That's your "mistake" (from their part). They only know how to sell to top-level oxygen-deprived-brains that are impressed by technical fancy words but couldn't turn their notebooks wifi off and on again to save their lives
Ever seen that scene in Halt and Catch Fire where IBM comes to meet with the small company and a hundred IBMers flood into the office? That's the most accurate scene I've ever seen in any movie or TV show ever.
Sounds like that's a typical mode of operation, seen that several times, too. So maybe the quality of the sales team is the variable. So if your sales team is C players, do they bring the... E? ... players to project?
I think they might have been used to giving demos to not technical folks rather than people who were actually fairly competent and inclined to scepticism.
> 1. They bring the A players to the sales process, .. C/D players to write code.
I was wondering why IBM failed to make great progress with WATSON project which was started years ahead of others in ML/DL filed.
Now I know the answer, internal IBM projects are developed with same A/B/C people of the hierarchy, where C players are people who write machine Learning/Deep Learning WATSON code.
Since Microsoft lost consumer space by losing windows phone, it's focus is ONLY Enterprise market which is confirmed by LinkedIn purchase.
Slowly but surely Microsoft will eat IBM's "Enterprise lunch" eventually. (sharing part of lunch with AWS & Google Cloud)
The problem was that Watson was a (largely successful) publicity stunt. In that sense, it falls in the category of sales and IMO is a top notch, A-player, demonstration of hype. It wasn't designed from the start to solve real problems, so it was always going to be hamstrung as a real product, regardless of how good the underlying engineering was.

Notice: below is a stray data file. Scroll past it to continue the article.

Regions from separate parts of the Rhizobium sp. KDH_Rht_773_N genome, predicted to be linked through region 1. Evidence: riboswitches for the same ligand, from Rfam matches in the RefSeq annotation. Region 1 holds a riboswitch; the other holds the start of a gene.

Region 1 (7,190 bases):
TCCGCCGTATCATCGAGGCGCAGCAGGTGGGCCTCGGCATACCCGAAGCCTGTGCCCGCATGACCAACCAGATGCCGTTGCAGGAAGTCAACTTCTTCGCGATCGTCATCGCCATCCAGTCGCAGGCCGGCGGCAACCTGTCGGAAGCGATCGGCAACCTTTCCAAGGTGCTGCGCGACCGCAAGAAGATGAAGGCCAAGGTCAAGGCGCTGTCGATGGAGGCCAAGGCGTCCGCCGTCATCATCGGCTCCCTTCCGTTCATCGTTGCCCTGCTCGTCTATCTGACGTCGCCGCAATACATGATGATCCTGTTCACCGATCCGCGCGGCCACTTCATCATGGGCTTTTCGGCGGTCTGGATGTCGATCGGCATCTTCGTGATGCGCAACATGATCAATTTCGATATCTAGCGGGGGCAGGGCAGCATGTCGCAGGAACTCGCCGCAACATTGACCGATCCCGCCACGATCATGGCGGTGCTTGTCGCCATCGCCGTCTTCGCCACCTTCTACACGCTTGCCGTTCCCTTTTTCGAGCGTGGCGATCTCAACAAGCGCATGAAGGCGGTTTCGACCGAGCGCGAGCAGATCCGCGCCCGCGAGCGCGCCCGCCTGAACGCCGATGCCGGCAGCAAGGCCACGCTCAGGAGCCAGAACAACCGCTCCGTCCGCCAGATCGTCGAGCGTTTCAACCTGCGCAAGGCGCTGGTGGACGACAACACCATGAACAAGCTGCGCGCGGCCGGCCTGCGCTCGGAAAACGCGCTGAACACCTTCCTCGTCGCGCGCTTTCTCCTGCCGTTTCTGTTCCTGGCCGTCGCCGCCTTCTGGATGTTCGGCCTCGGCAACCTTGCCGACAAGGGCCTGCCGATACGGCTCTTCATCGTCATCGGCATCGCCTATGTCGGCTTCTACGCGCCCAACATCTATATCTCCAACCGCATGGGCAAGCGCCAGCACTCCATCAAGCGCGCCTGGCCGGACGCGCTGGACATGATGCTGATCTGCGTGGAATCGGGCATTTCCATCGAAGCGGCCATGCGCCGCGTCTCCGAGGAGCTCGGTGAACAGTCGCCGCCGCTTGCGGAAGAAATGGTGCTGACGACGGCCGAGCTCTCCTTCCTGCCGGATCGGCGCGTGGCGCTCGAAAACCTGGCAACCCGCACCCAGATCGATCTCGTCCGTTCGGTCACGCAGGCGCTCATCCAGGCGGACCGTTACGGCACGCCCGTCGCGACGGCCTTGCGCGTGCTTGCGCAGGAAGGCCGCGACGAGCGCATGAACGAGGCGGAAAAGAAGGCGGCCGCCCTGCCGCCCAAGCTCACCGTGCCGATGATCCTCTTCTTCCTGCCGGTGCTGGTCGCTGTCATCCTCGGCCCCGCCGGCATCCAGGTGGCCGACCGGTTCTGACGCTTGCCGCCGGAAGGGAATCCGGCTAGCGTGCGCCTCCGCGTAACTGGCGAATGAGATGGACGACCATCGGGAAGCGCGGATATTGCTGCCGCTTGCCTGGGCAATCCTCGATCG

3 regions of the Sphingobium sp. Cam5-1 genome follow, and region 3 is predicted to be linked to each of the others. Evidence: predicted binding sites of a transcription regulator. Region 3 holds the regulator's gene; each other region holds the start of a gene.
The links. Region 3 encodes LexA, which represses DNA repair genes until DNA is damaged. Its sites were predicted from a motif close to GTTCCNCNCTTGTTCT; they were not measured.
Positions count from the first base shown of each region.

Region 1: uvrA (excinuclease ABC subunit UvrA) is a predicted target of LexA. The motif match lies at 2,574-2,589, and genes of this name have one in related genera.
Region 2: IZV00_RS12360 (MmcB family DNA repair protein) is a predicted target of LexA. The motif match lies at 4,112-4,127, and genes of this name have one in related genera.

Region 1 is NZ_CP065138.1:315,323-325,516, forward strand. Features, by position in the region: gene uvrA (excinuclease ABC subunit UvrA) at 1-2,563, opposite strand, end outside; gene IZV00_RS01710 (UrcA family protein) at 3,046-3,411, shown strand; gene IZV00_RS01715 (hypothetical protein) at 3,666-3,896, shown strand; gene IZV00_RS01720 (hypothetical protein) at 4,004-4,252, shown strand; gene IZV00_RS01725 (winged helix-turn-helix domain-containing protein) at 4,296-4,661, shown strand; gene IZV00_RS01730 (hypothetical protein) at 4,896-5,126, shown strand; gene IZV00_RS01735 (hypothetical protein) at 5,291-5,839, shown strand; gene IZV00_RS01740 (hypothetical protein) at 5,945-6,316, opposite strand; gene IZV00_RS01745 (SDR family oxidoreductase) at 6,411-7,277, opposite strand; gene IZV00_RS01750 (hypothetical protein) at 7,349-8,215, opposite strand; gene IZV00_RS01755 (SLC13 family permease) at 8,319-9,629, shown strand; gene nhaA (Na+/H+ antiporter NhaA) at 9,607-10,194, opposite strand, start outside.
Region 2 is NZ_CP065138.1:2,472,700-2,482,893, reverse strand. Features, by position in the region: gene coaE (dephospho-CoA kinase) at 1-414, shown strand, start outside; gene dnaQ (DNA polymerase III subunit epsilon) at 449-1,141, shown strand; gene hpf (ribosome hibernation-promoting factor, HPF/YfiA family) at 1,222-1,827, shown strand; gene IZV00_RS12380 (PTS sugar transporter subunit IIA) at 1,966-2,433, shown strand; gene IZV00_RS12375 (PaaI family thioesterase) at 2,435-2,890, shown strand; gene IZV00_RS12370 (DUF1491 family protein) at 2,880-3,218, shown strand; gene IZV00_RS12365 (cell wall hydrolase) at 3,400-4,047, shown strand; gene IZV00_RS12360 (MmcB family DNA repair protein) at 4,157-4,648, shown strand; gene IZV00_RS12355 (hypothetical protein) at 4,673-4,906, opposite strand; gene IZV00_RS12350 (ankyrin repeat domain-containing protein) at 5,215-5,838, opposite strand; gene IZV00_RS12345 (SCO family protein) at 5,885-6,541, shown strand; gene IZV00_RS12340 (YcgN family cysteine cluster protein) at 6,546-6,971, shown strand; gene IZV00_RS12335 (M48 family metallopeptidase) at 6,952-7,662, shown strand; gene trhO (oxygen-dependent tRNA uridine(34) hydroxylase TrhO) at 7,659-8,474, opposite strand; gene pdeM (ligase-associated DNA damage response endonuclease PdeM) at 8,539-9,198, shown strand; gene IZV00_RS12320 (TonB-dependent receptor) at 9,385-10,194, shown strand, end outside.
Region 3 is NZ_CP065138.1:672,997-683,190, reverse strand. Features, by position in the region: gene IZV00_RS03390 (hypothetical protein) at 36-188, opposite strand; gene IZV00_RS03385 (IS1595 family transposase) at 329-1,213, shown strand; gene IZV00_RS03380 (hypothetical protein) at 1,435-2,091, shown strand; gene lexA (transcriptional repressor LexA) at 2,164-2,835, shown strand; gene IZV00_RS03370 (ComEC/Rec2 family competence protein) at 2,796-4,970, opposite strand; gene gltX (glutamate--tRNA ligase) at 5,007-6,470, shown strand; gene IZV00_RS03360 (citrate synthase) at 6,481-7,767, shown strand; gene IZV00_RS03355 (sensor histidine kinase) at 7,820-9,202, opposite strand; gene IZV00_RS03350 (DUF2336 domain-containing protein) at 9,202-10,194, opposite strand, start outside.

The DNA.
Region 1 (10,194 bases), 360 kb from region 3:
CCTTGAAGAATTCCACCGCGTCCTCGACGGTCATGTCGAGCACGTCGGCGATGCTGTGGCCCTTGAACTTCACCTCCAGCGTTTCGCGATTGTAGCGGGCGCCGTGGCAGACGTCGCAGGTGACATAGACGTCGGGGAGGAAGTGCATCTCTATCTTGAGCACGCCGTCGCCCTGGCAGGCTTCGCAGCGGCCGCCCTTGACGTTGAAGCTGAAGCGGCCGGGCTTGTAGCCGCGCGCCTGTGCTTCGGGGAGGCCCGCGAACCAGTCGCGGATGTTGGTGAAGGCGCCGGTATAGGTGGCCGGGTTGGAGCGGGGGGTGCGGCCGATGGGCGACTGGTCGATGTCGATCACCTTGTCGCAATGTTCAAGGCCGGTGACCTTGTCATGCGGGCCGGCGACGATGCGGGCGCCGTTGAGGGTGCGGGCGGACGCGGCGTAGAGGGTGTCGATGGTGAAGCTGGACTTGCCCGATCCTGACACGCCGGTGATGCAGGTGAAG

* Edit to add a link to the papers they published -- https://researcher.watson.ibm.com/researcher/view_group_pubs.... -- which I remember skimming at the time and feeling like they were on par with any other typical ML paper. In general, research departments are run with an entirely different culture than engineering.
When I worked at IBM eons ago, products were very tangible, and often very physical in form, and there was no doubt whatsoever about what they did. Each came with beautiful bound folders for Africa describing functionality and usage. As a Systems Engineer, a part of one's job was being able to drive the configurator and other tools that controlled updates and upgrades and ensured products interoperated correctly.
Watson, it appears, is more the sort of snake oil that one would associate with a flakey, fast moving startup that can promise anything and then somehow make it sort of happen for the early adopters. Its hard to pin down exactly what is IS - which is kind of the point when using it as a sales tool.
That is probably true for any company ever. Unless of course you are full of cash, overflowing to a point, where you have ginormous amounts of time and money to waste interviewing people, reject them and offer whom ever you want top of the market salaries.
Any company can probably do this at their prime. Other people have to hire on average competence if they want to scale. And that works fine most of the time.